The issue I decided to work on first was a simple form that was needed on the front page to record the information of a user, their email address, organization and an optional mobile number. I had to firstly understand the structure of this code by seeing where file the routes were installed in, which frameworks were being used and which files were holding the survey forms so I knew which file to write my form in ( which was the first page).


I added this bit of code, but was unable to post it to a database as it has not been set up for this project yet, so I left a comment for the next developer to pick this up when they start developing a database. It was pretty easy to write this form since I learned this over a year ago and used it repeatedly on assignments since. The only attribute I had to look up was how to implement a required fields vs optional. A styling option commonly used by websites have a red asterisk to indicate it is a required field, but someone was already working on this issue so I left that for the next developer.

After I made the pull request to this project I went to check on more issues this project still needed to complete and were not taken.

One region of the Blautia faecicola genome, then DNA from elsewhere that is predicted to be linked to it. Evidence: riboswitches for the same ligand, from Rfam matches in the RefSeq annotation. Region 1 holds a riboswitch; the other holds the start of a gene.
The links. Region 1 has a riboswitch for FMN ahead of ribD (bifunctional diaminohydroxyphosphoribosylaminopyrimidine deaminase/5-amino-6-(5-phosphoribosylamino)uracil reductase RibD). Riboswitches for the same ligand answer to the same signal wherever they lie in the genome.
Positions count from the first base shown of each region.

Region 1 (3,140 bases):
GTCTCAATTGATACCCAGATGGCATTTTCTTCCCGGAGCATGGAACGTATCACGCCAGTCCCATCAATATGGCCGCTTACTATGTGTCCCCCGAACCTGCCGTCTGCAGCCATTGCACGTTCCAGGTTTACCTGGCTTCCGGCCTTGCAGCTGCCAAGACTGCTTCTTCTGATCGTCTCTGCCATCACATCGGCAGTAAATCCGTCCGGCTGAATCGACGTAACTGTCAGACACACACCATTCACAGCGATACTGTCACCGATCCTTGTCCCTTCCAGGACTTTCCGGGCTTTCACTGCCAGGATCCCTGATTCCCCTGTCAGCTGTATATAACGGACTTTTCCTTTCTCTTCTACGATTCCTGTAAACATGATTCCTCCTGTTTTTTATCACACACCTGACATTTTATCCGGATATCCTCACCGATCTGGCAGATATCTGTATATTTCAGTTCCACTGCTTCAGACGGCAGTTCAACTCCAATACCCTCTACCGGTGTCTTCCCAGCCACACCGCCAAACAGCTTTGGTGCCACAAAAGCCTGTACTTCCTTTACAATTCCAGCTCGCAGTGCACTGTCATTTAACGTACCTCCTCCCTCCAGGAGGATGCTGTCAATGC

To be continued . . . in issue 5 !

Hacktoberfest Issue 3

For my third issue on Hacktoberfest I found interesting project to contribute on.


This project is written in React, JS and other technologies familiar to me. Although React is still new to me, understanding this program was not hard. I had cloned the project, opened it up and followed the instructions in the README file.

One of my all time favorite TV shows is House so I decided to add a scene from this show to the program. My contribution to this project was to add find a scene and gather information on it as well as include the URL to the object. I saved this code and rand this program locally again with no issues.



I submitted my pull request and it was merged. The take away I had from this open source experience was more about an interest rather than trying something difficult. I contributed to increasing in what will be an application that will allow people readily search scenes  as a reference to support arguments.

Hacktoberfest Issue 1

Open source development is a fairly new concept to me. I only learned about it when searching for professional development courses for my program.  I have been interested in getting more involved in the community and so it seemed like a interesting topic and I decided to take this course.